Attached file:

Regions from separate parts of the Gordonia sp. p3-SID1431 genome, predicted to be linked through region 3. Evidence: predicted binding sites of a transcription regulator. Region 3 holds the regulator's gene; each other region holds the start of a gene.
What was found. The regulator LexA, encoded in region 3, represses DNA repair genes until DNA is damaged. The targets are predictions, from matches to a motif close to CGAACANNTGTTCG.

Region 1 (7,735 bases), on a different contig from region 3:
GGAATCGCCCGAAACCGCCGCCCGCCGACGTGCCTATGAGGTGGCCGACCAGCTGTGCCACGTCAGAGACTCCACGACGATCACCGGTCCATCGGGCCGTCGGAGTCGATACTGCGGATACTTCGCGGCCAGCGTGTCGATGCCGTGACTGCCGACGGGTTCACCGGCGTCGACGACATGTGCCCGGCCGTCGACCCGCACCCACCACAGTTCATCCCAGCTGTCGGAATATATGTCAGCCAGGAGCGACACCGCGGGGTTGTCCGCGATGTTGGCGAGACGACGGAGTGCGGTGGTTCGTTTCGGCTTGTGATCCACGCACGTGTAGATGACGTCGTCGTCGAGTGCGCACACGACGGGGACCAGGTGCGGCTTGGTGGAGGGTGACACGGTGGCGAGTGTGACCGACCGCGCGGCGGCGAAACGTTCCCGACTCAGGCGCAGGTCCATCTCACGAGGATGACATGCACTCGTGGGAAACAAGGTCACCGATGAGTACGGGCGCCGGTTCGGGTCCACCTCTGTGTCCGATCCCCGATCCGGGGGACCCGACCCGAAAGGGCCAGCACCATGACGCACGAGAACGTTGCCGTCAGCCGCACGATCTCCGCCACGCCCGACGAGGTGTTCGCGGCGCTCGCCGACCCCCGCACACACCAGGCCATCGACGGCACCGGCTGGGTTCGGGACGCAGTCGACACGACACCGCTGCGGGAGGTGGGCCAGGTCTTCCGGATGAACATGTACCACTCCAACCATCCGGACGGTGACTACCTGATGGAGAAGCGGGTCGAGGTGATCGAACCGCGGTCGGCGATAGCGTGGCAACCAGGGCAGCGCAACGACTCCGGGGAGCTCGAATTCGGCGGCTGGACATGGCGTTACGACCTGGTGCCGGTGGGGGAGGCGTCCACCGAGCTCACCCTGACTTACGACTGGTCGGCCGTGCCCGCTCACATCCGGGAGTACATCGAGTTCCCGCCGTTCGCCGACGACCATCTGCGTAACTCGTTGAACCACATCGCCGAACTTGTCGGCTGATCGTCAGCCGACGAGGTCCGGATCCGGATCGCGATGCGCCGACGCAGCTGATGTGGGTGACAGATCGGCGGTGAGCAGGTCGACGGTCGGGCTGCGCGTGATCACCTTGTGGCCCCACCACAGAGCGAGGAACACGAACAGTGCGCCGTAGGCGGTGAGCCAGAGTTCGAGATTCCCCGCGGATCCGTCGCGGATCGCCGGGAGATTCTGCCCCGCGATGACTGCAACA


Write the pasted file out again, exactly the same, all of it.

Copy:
Regions from separate parts of the Gordonia sp. p3-SID1431 genome, predicted to be linked through region 3. Evidence: predicted binding sites of a transcription regulator. Region 3 holds the regulator's gene; each other region holds the start of a gene.
What was found. The regulator LexA, encoded in region 3, represses DNA repair genes until DNA is damaged. The targets are predictions, from matches to a motif close to CGAACANNTGTTCG.

Region 1 (7,735 bases), on a different contig from region 3:
GGAATCGCCCGAAACCGCCGCCCGCCGACGTGCCTATGAGGTGGCCGACCAGCTGTGCCACGTCAGAGACTCCACGACGATCACCGGTCCATCGGGCCGTCGGAGTCGATACTGCGGATACTTCGCGGCCAGCGTGTCGATGCCGTGACTGCCGACGGGTTCACCGGCGTCGACGACATGTGCCCGGCCGTCGACCCGCACCCACCACAGTTCATCCCAGCTGTCGGAATATATGTCAGCCAGGAGCGACACCGCGGGGTTGTCCGCGATGTTGGCGAGACGACGGAGTGCGGTGGTTCGTTTCGGCTTGTGATCCACGCACGTGTAGATGACGTCGTCGTCGAGTGCGCACACGACGGGGACCAGGTGCGGCTTGGTGGAGGGTGACACGGTGGCGAGTGTGACCGACCGCGCGGCGGCGAAACGTTCCCGACTCAGGCGCAGGTCCATCTCACGAGGATGACATGCACTCGTGGGAAACAAGGTCACCGATGAGTACGGGCGCCGGTTCGGGTCCACCTCTGTGTCCGATCCCCGATCCGGGGGACCCGACCCGAAAGGGCCAGCACCATGACGCACGAGAACGTTGCCGTCAGCCGCACGATCTCCGCCACGCCCGACGAGGTGTTCGCGGCGCTCGCCGACCCCCGCACACACCAGGCCATCGACGGCACCGGCTGGGTTCGGGACGCAGTCGACACGACACCGCTGCGGGAGGTGGGCCAGGTCTTCCGGATGAACATGTACCACTCCAACCATCCGGACGGTGACTACCTGATGGAGAAGCGGGTCGAGGTGATCGAACCGCGGTCGGCGATAGCGTGGCAACCAGGGCAGCGCAACGACTCCGGGGAGCTCGAATTCGGCGGCTGGACATGGCGTTACGACCTGGTGCCGGTGGGGGAGGCGTCCACCGAGCTCACCCTGACTTACGACTGGTCGGCCGTGCCCGCTCACATCCGGGAGTACATCGAGTTCCCGCCGTTCGCCGACGACCATCTGCGTAACTCGTTGAACCACATCGCCGAACTTGTCGGCTGATCGTCAGCCGACGAGGTCCGGATCCGGATCGCGATGCGCCGACGCAGCTGATGTGGGTGACAGATCGGCGGTGAGCAGGTCGACGGTCGGGCTGCGCGTGATCACCTTGTGGCCCCACCACAGAGCGAGGAACACGAACAGTGCGCCGTAGGCGGTGAGCCAGAGTTCGAGATTCCCCGCGGATCCGTCGCGGATCGCCGGGAGATTCTGCCCCGCGATGACTGCAACA